I can see it being appropriate if the trainer you are looking at is advertised as a beginner level instructor who then passes their kids along to a higher level trainer when they get to that point.

I can see it working for the college coach too. As those students go back home or move to other areas when they are done with school. But the OP is looking outside the college program.
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post #7 of 11 Old 09-13-2011, 10:29 AM
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True AB, people do change trainers a lot. I don't think asking for references from others at the same riding level is a bad thing and generally those that did move on would be a good gauge of progression & how things ran in general without feeling like they have to talk up their trainer.

I have a lot of people ask for references. I always ask permission from current/past students before giving their info to a prospective client however. I even include one that the relationship didn't end so well (pushy mother that made her daughter fall apart when she insisted she do something she wasn't ready for...she made her quit because she was too scared to try. It was horrible) I think for me it's kind of a norm because I do both training & instruction. I expect people to want to check me out thoroughly and make sure it's a good match for both of us.

Life is like a camera. Focus on what's important, Capture the good times, Develop from the negatives and if things don't work out, Take another shot.
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post #8 of 11 Old 09-13-2011, 07:51 PM
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Things I would look into:

- What is the facility geared towards? (Show, pleasure, dressage, H/J)?
- How many school horses are there and what size are they (do they suit you?)
- How do they decide who rides which horse?
- Do the horses get turnout?
- Are the stables relatively clean?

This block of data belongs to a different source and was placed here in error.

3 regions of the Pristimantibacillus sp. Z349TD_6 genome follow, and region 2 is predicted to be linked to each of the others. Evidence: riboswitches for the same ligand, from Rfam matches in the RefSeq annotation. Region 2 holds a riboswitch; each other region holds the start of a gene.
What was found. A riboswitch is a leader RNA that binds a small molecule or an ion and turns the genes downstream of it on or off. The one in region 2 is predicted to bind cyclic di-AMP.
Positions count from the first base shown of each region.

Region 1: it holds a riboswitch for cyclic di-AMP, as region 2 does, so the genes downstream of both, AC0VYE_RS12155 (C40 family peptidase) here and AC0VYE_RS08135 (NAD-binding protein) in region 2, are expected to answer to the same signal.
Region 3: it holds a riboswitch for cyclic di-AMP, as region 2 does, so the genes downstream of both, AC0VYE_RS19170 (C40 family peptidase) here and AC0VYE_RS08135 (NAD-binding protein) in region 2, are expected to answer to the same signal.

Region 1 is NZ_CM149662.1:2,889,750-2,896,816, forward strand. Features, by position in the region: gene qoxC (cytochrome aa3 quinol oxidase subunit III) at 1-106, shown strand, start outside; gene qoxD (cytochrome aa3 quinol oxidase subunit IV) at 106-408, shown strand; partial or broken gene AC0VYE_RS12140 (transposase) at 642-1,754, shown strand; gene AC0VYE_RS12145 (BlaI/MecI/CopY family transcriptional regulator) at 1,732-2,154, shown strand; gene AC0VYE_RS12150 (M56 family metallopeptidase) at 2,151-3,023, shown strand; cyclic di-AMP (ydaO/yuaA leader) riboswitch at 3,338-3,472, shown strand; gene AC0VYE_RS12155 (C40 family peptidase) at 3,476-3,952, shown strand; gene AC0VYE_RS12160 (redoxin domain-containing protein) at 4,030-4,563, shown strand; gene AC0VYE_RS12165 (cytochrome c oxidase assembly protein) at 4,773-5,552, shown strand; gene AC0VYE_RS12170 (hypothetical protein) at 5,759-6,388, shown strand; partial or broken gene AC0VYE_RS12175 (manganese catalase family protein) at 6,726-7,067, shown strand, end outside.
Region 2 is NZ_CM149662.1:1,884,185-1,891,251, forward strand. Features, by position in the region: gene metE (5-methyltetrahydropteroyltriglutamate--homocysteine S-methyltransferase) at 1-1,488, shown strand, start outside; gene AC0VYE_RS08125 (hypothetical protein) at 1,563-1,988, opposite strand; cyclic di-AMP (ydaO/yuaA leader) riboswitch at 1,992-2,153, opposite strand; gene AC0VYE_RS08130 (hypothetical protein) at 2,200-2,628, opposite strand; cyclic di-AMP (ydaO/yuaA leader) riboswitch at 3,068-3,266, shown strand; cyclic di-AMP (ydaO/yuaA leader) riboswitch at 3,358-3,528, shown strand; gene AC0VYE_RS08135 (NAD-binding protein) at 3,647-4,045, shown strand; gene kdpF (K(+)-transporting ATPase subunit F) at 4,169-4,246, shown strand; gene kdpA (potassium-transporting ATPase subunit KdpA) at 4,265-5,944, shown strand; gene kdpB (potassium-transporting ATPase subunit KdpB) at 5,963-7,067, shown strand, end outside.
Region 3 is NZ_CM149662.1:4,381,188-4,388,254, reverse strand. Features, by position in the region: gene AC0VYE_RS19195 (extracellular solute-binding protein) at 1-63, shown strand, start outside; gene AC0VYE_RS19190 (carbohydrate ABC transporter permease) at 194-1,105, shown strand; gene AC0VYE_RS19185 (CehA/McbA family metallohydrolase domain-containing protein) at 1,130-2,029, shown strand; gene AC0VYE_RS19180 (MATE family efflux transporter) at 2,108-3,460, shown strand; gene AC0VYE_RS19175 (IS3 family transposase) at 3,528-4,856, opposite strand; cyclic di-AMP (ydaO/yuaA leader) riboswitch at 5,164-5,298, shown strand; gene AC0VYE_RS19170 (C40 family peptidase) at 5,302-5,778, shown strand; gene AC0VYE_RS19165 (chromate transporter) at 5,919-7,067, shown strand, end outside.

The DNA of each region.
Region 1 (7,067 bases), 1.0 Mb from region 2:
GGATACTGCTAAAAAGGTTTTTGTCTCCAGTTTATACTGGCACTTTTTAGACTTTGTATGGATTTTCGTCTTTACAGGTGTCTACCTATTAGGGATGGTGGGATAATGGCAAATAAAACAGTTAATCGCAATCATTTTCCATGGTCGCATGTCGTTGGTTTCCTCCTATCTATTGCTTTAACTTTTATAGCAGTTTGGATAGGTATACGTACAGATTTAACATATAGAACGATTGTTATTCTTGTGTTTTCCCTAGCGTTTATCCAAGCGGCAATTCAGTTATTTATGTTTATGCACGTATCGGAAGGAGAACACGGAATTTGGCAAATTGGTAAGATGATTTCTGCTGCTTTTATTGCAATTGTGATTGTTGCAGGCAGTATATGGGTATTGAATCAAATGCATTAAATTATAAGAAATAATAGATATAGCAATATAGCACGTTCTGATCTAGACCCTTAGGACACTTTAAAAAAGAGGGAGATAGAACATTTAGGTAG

- Does each horse have its own saddle?
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post #9 of 11 Old 09-15-2011, 10:12 PM
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There have been great suggestions made here! I might add, since you're trying to get on a college team, find out which trainers are winning at shows in your area, and check them out. You want to learn from the best possible trainer in your discipline. A barn can be clean and have good school horses and a nice trainer that suits your learning style, but if they're not also technically good, it won't help you much.
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post #10 of 11 Old 09-16-2011, 12:51 PM
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This may seem obvious but don't choose on price alone.
In addition to the sound advice offered above, I would be very clear with the coach about what your goals are and ask if that is something they can accomodate. Then as your goals change, see if they are willing to help you reach for new accomplishments.

Also, in my experience beginner coaches are easy to find but the ones that really help you progress are really hard to find! I became very frustrated with the last two place I rode at in Arizona. I tried talking to the second coach and I really felt like she wasn't invested in teaching me. Perhaps it was because I wasn't one of her high-paying clients. I didn't have my own horse and I wasn't willing to travel for shows due to the $$$. But the fact is that I love to compete (I have a stack of running and triathlon race numbers) so eventually I would have wanted to compete if she had made it more accessible and support me more. And now that I will be buying a horse and needing a place to board and take lessons she has lost my future business. If I had stuck with her I'd still be jumping 2'6". Now? See my avatar :)

Oh, and BTW, the coach I am describing was the local university equestrian team coach! So maybe not making the team was a blessing in disguise :)